• 27 outlet
    • 28 temperature sensor

Claims (13)

  1. 1-14. (canceled)
  2. 15. A household appliance, comprising:
    a housing;
    a controller within the housing;
    a drying chamber within the housing;
    a closed-loop process air channel within the housing and including:
    a first blower operable by the controller;
    a heat pump operable by the controller;
    a condensate collector that collects condensate from the heat pump; and
    means for cooling a component of the heat pump including an open-loop cooling channel with a second blower operable by the controller; and
    a temperature sensor within the housing operable by the controller to generate a signal dependent upon a temperature within the housing, and wherein the controller operates the second blower in response to the signal.
  3. 16. The household appliance of claim 15, wherein said temperature sensor is at said heat pump, and wherein the temperature is a temperature of a refrigerant circulating in said heat pump.
  4. 17. The household appliance of claim 16, wherein said sensor is in the heat pump and adjacent to a liquefier heat exchanger for liquefying the refrigerant.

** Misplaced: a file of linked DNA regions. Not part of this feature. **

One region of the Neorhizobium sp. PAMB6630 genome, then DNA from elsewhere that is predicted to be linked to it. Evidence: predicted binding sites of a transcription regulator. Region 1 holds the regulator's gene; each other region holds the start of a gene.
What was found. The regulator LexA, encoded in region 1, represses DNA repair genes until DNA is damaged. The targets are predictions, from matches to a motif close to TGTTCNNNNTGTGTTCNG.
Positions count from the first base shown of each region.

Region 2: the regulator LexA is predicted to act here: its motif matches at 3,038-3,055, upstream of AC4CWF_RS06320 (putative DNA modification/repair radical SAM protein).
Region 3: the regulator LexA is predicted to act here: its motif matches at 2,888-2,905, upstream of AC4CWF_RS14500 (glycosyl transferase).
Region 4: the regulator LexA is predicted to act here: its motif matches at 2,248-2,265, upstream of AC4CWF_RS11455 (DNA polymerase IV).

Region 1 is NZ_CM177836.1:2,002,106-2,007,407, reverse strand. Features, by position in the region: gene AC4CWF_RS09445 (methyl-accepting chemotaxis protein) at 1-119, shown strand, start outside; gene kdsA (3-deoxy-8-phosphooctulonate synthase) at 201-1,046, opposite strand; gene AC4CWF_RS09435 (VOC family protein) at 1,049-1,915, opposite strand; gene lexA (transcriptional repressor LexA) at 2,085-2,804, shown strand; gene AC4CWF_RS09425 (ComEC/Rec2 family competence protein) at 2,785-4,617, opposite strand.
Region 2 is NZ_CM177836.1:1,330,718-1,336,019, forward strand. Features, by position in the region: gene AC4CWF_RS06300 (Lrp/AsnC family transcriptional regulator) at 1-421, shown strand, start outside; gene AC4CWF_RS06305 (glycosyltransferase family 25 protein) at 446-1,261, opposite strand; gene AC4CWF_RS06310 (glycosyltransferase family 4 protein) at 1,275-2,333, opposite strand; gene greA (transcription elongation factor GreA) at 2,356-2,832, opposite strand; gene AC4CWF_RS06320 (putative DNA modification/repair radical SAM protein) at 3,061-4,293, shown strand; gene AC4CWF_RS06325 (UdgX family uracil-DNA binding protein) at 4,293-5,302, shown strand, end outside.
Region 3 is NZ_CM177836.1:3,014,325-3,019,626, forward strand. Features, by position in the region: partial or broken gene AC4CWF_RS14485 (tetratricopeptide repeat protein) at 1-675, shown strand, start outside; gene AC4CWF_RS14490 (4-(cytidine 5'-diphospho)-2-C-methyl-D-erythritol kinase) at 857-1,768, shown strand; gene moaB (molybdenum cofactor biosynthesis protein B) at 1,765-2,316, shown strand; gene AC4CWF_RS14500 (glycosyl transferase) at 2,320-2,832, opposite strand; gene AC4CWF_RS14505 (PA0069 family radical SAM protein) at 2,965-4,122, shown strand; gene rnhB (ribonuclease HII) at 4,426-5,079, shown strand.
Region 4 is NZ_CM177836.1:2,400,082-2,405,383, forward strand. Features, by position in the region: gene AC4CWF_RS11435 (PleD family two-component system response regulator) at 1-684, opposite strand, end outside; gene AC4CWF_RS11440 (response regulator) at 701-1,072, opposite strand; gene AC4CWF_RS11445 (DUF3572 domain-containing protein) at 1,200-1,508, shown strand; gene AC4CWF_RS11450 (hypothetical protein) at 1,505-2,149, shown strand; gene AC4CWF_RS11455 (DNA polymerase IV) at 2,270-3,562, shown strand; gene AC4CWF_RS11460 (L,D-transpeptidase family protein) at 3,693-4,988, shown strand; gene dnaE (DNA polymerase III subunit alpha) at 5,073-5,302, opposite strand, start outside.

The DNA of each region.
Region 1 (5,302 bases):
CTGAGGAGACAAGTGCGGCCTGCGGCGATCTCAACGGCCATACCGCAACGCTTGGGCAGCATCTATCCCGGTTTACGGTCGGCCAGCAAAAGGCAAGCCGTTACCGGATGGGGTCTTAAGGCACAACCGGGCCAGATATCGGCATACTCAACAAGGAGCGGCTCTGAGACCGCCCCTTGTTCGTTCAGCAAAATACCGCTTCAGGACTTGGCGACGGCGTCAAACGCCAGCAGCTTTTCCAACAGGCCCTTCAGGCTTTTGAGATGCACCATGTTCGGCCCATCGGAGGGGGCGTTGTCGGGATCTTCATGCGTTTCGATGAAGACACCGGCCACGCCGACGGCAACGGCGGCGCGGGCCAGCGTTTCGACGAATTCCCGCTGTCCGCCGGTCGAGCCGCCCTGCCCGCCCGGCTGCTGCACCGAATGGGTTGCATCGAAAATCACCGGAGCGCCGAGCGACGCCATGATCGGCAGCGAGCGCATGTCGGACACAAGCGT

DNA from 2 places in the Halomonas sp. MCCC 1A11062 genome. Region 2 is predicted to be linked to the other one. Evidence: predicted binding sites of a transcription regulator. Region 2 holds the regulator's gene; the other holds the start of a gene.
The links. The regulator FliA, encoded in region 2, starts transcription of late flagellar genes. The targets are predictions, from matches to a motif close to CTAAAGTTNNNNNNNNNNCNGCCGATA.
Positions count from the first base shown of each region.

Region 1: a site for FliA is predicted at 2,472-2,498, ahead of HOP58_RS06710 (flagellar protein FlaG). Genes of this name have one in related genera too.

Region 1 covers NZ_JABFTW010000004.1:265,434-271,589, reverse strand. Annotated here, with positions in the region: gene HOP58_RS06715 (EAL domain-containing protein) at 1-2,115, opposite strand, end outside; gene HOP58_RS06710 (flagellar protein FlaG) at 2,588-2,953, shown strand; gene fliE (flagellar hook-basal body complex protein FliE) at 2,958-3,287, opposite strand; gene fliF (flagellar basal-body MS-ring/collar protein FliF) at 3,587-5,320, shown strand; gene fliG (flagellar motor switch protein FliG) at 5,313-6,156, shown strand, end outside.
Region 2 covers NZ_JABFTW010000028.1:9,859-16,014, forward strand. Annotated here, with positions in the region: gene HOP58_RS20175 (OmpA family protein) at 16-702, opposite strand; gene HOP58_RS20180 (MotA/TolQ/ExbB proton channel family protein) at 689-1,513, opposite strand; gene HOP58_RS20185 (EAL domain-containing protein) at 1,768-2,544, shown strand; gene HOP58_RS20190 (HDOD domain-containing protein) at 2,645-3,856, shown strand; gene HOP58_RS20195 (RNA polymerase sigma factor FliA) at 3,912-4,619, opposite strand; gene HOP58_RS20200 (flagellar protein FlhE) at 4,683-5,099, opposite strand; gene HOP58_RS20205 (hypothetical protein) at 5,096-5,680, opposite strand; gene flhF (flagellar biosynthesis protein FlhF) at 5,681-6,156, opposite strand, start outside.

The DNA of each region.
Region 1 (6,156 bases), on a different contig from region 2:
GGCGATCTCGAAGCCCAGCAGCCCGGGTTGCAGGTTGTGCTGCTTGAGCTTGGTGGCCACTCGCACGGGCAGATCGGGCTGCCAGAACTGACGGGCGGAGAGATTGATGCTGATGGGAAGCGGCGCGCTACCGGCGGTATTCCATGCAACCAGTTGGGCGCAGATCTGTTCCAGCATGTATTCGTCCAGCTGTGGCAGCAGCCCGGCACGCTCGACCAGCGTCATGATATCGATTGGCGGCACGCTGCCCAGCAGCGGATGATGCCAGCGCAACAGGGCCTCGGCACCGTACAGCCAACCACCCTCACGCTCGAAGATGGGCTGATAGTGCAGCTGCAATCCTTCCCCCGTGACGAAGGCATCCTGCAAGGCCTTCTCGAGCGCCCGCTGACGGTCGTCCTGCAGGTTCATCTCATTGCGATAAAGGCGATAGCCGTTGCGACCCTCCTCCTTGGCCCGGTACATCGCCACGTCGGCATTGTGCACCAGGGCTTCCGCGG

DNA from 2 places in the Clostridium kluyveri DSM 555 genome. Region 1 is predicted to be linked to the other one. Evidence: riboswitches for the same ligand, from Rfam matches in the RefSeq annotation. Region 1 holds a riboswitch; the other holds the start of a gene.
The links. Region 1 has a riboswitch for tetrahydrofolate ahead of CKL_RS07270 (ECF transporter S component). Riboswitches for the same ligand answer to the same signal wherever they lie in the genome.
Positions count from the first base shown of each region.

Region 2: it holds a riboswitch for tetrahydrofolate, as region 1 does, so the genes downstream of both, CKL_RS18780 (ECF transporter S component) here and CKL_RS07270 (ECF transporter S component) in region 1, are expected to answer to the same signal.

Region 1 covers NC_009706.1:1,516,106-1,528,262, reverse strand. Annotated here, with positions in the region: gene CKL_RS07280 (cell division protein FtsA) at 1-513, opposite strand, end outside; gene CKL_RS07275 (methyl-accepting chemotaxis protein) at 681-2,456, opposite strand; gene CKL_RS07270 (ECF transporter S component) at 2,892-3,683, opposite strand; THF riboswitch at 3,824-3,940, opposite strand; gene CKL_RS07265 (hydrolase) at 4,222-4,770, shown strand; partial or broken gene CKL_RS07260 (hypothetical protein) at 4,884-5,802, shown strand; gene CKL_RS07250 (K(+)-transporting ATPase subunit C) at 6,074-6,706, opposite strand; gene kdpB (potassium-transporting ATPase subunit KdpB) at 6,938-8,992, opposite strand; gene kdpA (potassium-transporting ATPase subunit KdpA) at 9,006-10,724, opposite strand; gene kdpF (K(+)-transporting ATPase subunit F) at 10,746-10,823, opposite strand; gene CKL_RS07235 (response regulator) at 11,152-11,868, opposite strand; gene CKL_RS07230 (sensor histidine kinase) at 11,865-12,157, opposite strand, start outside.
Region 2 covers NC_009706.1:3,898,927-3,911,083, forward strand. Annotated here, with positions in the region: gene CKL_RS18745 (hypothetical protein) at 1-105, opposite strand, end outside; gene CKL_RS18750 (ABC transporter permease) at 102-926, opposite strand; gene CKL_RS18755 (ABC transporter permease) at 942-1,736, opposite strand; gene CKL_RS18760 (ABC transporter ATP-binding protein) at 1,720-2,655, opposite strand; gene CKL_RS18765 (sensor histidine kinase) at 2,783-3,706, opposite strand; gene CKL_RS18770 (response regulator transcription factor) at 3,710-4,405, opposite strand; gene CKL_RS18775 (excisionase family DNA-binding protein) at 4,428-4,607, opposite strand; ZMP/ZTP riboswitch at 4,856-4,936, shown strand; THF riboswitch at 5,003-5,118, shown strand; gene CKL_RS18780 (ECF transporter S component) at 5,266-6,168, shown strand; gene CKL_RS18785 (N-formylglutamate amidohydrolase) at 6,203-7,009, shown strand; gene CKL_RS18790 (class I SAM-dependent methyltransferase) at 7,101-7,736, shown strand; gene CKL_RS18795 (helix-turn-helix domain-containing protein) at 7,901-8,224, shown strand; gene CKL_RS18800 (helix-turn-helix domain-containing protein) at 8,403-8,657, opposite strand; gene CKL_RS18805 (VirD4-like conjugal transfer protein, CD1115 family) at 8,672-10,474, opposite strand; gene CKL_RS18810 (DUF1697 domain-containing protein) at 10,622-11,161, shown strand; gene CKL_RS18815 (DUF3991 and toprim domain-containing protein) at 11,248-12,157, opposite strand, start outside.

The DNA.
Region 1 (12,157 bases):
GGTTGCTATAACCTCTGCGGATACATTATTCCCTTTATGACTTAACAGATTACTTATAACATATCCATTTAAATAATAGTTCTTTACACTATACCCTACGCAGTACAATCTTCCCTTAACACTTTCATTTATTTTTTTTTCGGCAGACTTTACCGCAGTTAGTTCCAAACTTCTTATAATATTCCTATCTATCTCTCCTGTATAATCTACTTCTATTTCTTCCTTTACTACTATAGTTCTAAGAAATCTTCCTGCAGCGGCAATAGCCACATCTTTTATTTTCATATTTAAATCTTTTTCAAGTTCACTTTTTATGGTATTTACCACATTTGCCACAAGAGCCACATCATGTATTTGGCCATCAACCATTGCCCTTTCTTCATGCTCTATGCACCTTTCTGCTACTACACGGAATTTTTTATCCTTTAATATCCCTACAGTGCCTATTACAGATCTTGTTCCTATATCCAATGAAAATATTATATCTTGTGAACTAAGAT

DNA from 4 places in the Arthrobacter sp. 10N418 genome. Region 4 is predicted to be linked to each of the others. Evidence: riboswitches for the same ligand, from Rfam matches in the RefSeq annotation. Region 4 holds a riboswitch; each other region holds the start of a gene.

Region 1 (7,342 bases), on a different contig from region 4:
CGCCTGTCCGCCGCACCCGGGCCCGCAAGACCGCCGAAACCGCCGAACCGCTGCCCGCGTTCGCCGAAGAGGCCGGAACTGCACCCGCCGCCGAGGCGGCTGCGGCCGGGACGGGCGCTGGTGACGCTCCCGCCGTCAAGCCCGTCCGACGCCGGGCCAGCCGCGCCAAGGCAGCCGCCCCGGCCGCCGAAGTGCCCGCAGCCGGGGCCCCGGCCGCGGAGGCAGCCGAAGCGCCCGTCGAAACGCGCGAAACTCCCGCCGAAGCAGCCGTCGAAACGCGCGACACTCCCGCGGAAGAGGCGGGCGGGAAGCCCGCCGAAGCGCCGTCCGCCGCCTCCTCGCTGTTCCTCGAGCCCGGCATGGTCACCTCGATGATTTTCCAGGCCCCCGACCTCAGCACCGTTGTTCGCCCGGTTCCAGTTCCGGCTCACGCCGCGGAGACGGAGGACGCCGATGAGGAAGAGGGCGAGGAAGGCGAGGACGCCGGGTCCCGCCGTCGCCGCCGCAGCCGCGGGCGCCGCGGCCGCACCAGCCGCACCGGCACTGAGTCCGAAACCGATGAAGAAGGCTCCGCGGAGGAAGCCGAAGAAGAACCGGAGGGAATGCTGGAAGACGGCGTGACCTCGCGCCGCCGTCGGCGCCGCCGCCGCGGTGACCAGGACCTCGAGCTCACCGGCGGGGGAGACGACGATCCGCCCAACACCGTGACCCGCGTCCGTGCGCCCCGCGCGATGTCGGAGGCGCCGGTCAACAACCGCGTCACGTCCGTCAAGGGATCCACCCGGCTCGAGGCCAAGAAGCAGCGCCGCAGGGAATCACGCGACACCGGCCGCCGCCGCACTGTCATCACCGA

5. 18. The household appliance of claim 15, wherein said controller operates said second blower under a condition that the signal indicates that the temperature is above a predetermined threshold.
  6. 19. The household appliance of claim 15, wherein said second blower comprises a fixed-speed motor operable by said controller, and wherein said controller operates said motor intermittently in response to the signal.
  7. 20. The household appliance of claim 15, wherein said second blower comprises a variable-speed motor operable by said controller, and wherein said controller operates said motor at speeds varying in response to the signal.
  8. 21. A household appliance comprising:
    a housing including a plurality of outlets;
    a controller within the housing;
    a drying chamber within the housing; and
    a closed-loop process air channel comprising:
    a first blower operable by the controller;
    a heat pump operable by the controller;
    a condensate collector that collects condensate from the heat pump; and